Published Feb 14, 2017Ryan Adams releases his latest LP Prisoner on February 17 (on Pax-Am/Blue Note/Capitol) and while it's been touted as a record about the singer-songwriter's more-public-than-usual personal life and heartbreak, the roots of the new album can actually be traced back to a particular bout of physical, rather than emotional, pain.
Adams tells Exclaim! that the process behind the record really began on a tour bus during a stint on the road in support of 2014's self-titled effort. Despite carefully selecting the top bunk at the back of the bus to minimize turbulence ("It sort of swings with the bus, so you don't knock around"), getting out of the sleeping quarters proved to be problematic.
"I was getting out of the bunk and I just twisted myself in this particular way and I didn't land," he says. "The bunks don't have ladders or anything, so when you get out, you have to know where your foot's gonna land on the opposite lower bunk. And I miscalculated it, turned for a second and hurt my back. I think I just pulled a muscle or whatever, but it was really painful and kind of bizarre. For a short amount of time, I couldn't really move around the way that I wanted, so it was very disconcerting."
Pressure massages and acupuncture didn't immediately relieve the pain, so Adams turned to a different source of treatment.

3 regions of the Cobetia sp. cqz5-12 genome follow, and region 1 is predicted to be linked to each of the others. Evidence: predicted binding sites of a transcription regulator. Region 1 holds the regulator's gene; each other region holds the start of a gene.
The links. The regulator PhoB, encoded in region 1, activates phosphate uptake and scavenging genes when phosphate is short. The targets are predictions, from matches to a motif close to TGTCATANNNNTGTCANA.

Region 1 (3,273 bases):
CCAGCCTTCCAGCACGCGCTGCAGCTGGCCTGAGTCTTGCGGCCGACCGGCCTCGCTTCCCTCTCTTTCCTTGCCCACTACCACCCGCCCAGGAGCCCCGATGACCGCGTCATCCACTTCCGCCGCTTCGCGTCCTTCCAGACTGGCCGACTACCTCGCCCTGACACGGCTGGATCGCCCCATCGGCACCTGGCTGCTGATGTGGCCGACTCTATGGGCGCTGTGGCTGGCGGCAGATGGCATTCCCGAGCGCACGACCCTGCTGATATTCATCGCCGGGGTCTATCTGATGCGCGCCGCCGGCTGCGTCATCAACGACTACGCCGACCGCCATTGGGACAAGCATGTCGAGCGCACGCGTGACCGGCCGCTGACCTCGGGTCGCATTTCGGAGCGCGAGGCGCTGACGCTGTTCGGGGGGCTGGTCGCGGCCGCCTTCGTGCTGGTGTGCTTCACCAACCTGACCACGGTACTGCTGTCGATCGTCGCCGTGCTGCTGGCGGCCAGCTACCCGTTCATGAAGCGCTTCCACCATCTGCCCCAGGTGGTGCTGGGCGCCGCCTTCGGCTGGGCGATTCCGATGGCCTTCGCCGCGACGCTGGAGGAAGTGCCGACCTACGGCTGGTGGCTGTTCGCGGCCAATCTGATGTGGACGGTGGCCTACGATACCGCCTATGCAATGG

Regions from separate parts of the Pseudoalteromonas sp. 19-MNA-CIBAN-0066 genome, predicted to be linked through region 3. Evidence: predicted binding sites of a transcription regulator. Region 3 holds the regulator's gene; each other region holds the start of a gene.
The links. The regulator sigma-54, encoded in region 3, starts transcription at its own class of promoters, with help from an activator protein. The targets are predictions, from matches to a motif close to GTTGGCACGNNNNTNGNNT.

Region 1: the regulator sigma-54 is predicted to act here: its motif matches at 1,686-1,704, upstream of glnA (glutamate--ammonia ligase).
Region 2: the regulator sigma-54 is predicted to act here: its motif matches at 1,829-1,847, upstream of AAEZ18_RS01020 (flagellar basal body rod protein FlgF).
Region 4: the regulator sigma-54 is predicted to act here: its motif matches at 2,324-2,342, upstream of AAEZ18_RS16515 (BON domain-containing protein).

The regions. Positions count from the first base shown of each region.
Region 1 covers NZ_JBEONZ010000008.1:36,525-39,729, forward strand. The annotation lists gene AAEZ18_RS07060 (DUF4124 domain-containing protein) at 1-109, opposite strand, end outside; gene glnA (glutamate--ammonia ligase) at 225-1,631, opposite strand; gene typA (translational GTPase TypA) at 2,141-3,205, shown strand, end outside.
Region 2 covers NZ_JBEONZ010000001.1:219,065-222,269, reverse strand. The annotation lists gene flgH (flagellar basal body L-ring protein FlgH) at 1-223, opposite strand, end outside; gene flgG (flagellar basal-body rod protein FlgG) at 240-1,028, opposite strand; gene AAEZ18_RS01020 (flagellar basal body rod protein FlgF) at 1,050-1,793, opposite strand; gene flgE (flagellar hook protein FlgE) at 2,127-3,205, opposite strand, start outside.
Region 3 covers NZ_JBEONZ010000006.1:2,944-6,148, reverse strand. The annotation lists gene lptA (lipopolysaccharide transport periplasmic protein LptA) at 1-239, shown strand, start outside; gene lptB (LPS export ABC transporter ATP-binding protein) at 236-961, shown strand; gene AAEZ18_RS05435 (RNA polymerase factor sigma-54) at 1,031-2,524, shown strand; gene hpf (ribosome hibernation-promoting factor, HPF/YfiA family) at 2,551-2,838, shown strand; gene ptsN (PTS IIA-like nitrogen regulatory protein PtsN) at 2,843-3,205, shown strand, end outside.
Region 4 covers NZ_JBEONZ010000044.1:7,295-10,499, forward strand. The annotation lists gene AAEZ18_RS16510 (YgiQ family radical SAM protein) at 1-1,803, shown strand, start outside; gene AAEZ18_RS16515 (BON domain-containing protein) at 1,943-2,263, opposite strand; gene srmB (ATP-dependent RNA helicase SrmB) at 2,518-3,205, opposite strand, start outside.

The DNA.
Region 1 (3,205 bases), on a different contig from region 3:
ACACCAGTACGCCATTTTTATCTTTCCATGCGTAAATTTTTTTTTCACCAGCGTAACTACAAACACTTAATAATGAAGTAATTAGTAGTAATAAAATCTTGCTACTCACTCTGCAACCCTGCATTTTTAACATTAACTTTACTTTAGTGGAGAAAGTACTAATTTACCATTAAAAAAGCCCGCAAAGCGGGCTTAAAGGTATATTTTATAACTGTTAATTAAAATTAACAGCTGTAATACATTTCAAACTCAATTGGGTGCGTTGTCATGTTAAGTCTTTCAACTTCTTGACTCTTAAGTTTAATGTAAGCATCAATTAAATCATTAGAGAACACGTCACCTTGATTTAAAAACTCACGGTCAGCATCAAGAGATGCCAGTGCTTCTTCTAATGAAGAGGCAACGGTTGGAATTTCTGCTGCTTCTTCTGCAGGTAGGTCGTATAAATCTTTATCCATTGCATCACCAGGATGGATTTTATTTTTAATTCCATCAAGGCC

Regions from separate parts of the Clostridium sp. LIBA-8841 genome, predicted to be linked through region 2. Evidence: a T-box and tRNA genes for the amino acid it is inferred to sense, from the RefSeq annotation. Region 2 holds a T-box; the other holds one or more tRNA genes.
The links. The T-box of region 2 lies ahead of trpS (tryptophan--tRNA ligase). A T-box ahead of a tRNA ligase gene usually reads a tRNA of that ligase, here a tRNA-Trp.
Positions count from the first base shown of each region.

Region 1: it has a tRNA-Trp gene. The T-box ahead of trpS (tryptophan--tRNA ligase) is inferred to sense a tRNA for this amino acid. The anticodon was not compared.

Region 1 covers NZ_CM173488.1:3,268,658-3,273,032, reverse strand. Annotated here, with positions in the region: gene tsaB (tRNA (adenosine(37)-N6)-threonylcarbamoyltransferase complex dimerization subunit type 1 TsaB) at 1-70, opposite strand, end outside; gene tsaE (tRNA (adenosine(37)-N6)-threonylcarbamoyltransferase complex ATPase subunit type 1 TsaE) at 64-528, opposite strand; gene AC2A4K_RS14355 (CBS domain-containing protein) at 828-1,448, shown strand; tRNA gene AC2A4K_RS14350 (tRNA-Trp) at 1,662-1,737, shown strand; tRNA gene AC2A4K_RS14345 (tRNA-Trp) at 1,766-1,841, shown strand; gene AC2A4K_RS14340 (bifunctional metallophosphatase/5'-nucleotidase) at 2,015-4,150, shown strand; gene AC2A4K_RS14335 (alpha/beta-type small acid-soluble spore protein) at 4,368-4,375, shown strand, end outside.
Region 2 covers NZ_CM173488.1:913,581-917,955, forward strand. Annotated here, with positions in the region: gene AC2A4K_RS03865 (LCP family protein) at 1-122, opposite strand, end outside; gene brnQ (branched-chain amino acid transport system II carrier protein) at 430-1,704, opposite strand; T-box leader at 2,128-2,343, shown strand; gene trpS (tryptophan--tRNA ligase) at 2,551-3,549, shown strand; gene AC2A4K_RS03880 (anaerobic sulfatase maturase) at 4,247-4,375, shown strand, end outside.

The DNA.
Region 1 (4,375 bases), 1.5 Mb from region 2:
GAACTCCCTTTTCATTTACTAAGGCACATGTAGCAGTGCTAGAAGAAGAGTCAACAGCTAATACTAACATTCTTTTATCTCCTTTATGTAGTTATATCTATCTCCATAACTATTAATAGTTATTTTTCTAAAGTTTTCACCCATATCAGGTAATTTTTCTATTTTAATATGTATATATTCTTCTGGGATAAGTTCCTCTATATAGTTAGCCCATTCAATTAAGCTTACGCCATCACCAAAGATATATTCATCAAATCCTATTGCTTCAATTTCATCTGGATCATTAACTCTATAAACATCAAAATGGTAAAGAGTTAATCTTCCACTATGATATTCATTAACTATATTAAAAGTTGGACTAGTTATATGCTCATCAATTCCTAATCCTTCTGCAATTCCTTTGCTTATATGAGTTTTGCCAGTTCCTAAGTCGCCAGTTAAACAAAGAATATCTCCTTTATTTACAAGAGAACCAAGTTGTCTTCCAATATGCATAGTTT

"I probably took an edible or something for the pain," he says. Then he settled into the makeshift demo-recording area he and his crew had installed on the bus. "I just started scratching down words to a song, and it just sort of happened."
He thinks "Outbound Train" was the first track to fall out of him, followed by Prisoner's title track. Eventually, he was left with "a little five-pack of songs" — all of which, even after a year-and-a-half, made it onto the record.
Eventually, that first set of new songs was expanded upon at Electric Lady Studios in New York and finished at Adams' own Pax Am Studios in Los Angeles, with accompaniment from his frequent musical collaborators Don Was, Johnny T. Yerington and Charlie Stavish.
The final product is a cohesive 12-song collection runs the risk of getting pigeonholed as a documentation of Adams' personal life gone public — but he doesn't think that's a totally fair assessment.
"That just the way it was," he says. "But to be honest, this record is more about me asking myself questions like 'What does it mean to be how old I am?' and 'What does it mean to still have this feeling of hope on the outside of damage?'"